Qorvo reported fiscal fourth quarter and full fiscal year 2018 revenue last week. The results and outlook were applauded by the market, as reflected in Qorvo’s stock price, which is up some 8 percent following the earnings release.
Qorvo’s Q4 GAAP revenue was $665 million, which declined 21 percent from the seasonally strong December quarter and grew 3.5 percent compared to last years’s Q4.
The company generated $259 million in cash from operations and invested $32 million in capital equipment. At the end of the quarter, Qorvo held $926 million in cash and $983 million in long-term debt.
Although the mobile products segment did better than expected because of improving demand from China’s phone makers, Qorvo’s year-over-year growth was delivered by the infrastructure and defense products (IDP) segment, which grew 26 percent year-over-year and 5 percent sequentially. IDP’s growth came primarily from three markets: Wi-Fi, low power wireless — which achieved record revenue — and defense, including radar, EW and communications.
For the full fiscal year, Qorvo’s revenue was $2.97 billion, down 2 percent from the $3.03 billion achieved last year. Mobile products delivered $2.18 billion, dropping 8.5 percent from the prior year, while IDP grew 22 percent to $788 million. Given the growth in RF content in mobile phones, the mobile segment lost share.
The earnings call provided more insight into the factors influencing Qorvo’s business:
Mobile revenue from China grew sequentially in Q4, and the strength of demand is continuing. The mobile products segment won an advanced “Phase 6” integrated front-end module, with additional antenna tuning and envelope tracking components, from a “China-based smartphone manufacturer.”
The mobile group received production orders from a "Korea-based smartphone manufacturer" for high band, BAW-based front-end modules.
Qorvo expects half of the mobile products segment revenue to come from BAW-based products by fiscal year 2021. As the mobile products mix shifts to higher performance BAW filters, Qorvo’s SAW capacity is increasingly underutilized. In Q4, the company took a $39 million charge to write down some of the assets supporting SAW filters.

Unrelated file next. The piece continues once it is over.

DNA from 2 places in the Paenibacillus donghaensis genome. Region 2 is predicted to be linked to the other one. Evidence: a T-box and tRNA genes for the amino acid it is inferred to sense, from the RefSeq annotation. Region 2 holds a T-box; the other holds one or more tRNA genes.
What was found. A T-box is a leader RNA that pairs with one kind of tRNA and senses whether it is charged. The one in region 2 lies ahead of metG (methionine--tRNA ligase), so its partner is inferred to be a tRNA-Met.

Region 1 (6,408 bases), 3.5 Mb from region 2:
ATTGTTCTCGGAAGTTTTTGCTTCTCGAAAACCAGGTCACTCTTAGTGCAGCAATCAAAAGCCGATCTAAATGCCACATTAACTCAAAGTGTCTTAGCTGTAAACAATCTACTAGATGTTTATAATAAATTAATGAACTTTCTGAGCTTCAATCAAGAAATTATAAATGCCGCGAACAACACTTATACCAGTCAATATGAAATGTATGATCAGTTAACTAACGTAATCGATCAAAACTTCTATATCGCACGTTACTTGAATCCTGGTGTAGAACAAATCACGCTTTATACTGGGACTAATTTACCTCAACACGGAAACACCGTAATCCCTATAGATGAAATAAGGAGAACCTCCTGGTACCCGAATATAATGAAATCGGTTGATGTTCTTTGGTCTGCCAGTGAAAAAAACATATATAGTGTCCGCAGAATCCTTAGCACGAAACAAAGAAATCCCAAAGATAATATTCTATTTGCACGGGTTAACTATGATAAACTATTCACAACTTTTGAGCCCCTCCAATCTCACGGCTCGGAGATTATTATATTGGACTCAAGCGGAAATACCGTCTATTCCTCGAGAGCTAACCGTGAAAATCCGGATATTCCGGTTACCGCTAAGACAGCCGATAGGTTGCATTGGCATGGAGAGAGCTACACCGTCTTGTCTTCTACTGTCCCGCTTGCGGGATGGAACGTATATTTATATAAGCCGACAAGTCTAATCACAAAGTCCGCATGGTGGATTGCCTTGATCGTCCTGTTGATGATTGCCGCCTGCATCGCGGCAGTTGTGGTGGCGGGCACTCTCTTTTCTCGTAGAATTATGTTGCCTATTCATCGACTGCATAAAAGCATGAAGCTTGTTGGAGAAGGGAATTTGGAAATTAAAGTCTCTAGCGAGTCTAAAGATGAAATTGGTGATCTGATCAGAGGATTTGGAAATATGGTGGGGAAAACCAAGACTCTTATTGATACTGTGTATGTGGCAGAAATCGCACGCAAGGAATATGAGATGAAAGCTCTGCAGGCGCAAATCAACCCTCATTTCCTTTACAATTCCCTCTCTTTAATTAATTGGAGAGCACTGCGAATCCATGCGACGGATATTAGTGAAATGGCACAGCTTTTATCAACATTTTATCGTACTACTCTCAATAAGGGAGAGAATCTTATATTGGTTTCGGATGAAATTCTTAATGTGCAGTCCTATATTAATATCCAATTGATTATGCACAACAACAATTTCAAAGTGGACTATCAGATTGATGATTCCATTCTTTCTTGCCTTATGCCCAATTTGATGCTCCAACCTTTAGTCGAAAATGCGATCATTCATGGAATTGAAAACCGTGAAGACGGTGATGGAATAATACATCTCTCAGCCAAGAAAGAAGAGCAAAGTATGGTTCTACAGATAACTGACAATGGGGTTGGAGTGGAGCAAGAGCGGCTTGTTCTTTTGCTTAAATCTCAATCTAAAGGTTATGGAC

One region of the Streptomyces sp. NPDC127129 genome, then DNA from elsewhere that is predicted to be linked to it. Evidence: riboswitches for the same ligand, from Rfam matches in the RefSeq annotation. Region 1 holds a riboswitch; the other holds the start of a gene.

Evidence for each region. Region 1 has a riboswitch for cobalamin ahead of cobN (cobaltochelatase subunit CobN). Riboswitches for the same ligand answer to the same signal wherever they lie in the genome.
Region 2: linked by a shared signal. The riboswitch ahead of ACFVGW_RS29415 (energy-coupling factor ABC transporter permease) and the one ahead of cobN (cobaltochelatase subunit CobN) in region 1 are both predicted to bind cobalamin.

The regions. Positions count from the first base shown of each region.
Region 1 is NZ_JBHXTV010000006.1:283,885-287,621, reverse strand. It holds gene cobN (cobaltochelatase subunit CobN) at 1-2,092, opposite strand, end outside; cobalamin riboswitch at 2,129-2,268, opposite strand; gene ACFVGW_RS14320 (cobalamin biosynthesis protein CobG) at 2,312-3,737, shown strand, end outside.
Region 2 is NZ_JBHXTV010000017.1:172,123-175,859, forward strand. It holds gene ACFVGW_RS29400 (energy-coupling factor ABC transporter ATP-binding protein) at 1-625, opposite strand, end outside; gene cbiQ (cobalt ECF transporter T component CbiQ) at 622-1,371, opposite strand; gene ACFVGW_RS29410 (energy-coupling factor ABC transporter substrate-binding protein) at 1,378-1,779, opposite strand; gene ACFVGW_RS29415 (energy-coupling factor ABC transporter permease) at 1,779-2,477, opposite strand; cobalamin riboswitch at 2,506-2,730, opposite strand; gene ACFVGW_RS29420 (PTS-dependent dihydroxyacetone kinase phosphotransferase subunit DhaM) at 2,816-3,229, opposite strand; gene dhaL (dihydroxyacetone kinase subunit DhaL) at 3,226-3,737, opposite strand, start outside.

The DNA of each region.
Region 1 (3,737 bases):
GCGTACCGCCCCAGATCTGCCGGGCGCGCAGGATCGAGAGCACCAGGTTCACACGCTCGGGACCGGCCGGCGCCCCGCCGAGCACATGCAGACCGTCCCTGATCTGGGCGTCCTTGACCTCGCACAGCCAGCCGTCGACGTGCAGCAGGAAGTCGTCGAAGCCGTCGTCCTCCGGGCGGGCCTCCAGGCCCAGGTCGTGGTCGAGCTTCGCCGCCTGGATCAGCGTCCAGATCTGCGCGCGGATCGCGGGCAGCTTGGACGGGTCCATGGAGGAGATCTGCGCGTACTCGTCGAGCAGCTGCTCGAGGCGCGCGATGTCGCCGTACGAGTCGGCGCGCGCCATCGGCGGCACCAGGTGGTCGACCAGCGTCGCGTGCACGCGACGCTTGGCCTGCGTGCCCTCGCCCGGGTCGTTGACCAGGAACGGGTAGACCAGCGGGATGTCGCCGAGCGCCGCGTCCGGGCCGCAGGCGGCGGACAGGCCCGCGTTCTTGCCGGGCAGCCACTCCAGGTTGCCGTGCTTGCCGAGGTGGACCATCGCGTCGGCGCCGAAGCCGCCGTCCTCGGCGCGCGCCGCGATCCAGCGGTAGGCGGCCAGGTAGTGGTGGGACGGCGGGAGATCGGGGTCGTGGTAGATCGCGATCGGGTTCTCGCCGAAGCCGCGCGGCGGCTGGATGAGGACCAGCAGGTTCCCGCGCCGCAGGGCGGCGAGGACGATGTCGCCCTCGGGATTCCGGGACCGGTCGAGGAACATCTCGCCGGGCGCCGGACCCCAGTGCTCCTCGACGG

IDP revealed a couple of interesting new products: a GaN front-end module for 28 GHz, a companion to the 39 GHz module introduced last year — both developed for 5G arrays — and a BAW filter that has 4x higher power handling than Qorvo's baseline process, targeting massive MIMO front-ends. This capability will enable BAW to compete with incumbent ceramic and metal cavity filters in massive MIMO and small cell systems.
Qorvo will lose approximately $40 million in annual revenue from ZTE, due to the export ban imposed by the U.S. government. Most of ZTE’s revenue is in IDP.
Asked about Huawei, should the export ban or U.S.-China trade tensions extend beyond ZTE, IDP’s president James Klein acknowledged that Huawei is one of the segment’s top five customers.
Qorvo forecasts Q1 FY19 revenue to be between $645 million and $665 million, approximately ± 2 percent quarter-to-quarter and year-over-year at the midpoint. The guidance reflects losing approximately $10 million in revenue from ZTE and the mobile products segment returning to year-over-year growth.
Non-GAAP gross margin will decline from 48 percent in Q4 to 44 percent, reflecting a lower margin mix of products and underutilization of the internal SAW filter capacity. Qorvo’s gross margin target is 50 percent.
For the new fiscal year (2019), Qorvo expects to achieve revenue growth of 9 percent to 10 percent, riding the tide of BAW-based mobile front-ends, IoT, defense and GaN.